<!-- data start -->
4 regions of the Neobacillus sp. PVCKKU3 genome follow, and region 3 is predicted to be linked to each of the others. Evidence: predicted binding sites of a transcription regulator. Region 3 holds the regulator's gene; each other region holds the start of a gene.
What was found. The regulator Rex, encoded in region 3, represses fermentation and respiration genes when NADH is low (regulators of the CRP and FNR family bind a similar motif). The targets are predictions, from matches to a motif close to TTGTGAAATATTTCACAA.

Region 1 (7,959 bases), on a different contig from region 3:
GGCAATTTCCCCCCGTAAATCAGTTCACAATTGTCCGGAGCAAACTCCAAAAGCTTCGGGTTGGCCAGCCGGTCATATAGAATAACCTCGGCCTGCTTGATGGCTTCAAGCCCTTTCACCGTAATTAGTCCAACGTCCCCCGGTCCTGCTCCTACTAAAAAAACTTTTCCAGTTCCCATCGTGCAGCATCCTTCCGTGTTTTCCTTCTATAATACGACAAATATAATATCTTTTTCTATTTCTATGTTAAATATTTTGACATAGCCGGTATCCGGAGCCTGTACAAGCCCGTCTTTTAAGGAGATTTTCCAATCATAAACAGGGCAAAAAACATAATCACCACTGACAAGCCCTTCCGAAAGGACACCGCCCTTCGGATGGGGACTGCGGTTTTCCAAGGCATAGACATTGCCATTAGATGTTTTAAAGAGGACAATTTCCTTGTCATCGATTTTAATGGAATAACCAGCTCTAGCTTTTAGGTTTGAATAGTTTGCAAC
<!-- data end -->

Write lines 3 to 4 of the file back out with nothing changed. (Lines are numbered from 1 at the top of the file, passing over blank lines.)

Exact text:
Region 1 (7,959 bases), on a different contig from region 3:
GGCAATTTCCCCCCGTAAATCAGTTCACAATTGTCCGGAGCAAACTCCAAAAGCTTCGGGTTGGCCAGCCGGTCATATAGAATAACCTCGGCCTGCTTGATGGCTTCAAGCCCTTTCACCGTAATTAGTCCAACGTCCCCCGGTCCTGCTCCTACTAAAAAAACTTTTCCAGTTCCCATCGTGCAGCATCCTTCCGTGTTTTCCTTCTATAATACGACAAATATAATATCTTTTTCTATTTCTATGTTAAATATTTTGACATAGCCGGTATCCGGAGCCTGTACAAGCCCGTCTTTTAAGGAGATTTTCCAATCATAAACAGGGCAAAAAACATAATCACCACTGACAAGCCCTTCCGAAAGGACACCGCCCTTCGGATGGGGACTGCGGTTTTCCAAGGCATAGACATTGCCATTAGATGTTTTAAAGAGGACAATTTCCTTGTCATCGATTTTAATGGAATAACCAGCTCTAGCTTTTAGGTTTGAATAGTTTGCAAC